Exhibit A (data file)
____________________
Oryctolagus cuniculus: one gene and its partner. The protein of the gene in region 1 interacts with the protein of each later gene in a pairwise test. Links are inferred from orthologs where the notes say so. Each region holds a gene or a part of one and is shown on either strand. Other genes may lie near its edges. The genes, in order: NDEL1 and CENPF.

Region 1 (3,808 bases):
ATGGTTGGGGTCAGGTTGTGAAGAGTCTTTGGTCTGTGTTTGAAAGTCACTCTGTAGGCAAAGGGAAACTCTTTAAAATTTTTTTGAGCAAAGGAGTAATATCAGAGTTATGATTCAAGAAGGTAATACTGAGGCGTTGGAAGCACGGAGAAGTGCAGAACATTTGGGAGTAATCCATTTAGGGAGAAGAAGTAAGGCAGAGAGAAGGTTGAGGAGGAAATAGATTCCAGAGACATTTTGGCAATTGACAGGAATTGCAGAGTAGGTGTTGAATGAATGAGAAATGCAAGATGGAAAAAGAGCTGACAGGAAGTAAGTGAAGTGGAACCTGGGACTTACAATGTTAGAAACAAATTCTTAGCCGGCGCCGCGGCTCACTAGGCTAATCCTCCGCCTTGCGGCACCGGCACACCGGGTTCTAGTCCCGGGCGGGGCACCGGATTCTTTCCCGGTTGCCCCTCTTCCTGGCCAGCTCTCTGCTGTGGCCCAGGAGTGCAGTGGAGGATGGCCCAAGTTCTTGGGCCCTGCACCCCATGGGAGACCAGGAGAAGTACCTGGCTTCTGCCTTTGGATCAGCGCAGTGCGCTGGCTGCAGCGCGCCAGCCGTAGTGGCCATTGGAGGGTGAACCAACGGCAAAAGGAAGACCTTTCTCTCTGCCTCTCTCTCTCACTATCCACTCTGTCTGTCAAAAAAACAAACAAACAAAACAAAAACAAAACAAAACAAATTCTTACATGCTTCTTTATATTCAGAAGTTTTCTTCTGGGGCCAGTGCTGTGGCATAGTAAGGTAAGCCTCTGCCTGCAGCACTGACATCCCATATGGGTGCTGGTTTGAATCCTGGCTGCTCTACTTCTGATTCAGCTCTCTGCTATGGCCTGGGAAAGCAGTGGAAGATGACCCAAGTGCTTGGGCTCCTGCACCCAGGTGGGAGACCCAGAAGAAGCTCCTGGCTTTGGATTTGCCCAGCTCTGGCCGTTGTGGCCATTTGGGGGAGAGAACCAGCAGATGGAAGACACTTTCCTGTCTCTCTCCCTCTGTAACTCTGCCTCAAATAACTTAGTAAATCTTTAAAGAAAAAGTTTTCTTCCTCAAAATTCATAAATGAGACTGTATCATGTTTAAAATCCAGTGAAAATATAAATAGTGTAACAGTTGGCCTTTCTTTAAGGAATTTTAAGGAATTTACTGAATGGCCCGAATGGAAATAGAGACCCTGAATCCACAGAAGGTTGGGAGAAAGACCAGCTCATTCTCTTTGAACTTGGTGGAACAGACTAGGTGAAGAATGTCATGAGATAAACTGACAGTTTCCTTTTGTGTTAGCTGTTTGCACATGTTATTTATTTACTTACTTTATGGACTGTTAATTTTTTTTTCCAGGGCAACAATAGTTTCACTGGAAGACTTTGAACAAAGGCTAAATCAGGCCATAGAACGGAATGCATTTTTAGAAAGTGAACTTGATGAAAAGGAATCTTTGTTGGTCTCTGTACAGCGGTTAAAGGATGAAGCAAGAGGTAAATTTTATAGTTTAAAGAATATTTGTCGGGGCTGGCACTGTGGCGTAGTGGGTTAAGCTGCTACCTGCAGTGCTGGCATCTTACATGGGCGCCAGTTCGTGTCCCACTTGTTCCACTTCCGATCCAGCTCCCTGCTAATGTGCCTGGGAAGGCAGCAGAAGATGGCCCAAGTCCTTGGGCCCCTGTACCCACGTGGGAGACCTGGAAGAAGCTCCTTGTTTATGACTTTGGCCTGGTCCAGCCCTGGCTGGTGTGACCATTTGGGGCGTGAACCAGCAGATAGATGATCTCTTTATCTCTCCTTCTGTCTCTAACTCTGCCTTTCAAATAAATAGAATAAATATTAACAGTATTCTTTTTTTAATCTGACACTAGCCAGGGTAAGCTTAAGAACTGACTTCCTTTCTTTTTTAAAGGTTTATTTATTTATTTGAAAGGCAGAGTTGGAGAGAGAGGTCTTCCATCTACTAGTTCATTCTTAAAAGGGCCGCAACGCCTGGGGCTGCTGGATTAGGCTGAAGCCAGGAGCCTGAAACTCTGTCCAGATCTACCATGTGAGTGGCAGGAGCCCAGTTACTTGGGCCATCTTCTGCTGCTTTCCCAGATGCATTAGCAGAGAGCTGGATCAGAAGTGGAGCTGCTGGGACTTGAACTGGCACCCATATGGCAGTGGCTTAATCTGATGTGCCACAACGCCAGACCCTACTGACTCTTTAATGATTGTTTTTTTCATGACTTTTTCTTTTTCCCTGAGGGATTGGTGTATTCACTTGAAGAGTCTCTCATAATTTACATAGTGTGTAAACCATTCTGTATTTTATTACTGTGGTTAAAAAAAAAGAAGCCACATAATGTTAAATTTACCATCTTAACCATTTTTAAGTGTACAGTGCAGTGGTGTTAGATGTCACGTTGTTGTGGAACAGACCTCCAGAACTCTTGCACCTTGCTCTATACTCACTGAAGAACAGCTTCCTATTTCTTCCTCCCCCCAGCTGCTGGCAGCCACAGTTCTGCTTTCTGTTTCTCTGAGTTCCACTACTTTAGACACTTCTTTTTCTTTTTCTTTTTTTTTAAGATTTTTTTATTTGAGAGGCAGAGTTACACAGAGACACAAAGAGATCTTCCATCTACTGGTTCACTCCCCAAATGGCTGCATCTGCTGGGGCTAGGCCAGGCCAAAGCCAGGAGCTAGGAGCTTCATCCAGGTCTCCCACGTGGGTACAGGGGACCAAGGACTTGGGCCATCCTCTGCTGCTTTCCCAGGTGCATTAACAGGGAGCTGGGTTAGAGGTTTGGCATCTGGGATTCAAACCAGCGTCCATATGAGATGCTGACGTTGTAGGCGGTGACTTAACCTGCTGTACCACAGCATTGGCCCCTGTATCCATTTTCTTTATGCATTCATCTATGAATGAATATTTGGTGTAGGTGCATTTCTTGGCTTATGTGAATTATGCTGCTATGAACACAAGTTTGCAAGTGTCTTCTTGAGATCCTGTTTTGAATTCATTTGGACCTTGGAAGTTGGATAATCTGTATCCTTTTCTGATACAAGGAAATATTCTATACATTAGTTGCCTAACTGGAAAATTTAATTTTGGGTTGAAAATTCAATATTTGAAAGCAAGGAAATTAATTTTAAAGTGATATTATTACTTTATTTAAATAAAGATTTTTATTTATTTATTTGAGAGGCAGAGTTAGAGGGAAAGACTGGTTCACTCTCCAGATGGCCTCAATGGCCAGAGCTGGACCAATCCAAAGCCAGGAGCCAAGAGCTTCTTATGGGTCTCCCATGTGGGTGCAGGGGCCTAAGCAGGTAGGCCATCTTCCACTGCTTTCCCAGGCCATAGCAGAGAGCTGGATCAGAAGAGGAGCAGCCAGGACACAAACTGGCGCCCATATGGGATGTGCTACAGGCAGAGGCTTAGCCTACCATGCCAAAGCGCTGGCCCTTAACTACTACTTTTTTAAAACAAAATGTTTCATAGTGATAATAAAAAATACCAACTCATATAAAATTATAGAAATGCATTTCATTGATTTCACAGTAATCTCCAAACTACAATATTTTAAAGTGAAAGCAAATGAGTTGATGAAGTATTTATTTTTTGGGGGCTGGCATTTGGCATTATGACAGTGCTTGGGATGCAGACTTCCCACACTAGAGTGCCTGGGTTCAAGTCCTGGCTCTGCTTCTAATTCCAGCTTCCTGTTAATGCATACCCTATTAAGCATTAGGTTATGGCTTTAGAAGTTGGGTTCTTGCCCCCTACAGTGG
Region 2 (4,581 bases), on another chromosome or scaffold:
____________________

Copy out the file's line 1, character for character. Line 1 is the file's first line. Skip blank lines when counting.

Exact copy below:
Oryctolagus cuniculus: one gene and its partner. The protein of the gene in region 1 interacts with the protein of each later gene in a pairwise test. Links are inferred from orthologs where the notes say so. Each region holds a gene or a part of one and is shown on either strand. Other genes may lie near its edges. The genes, in order: NDEL1 and CENPF.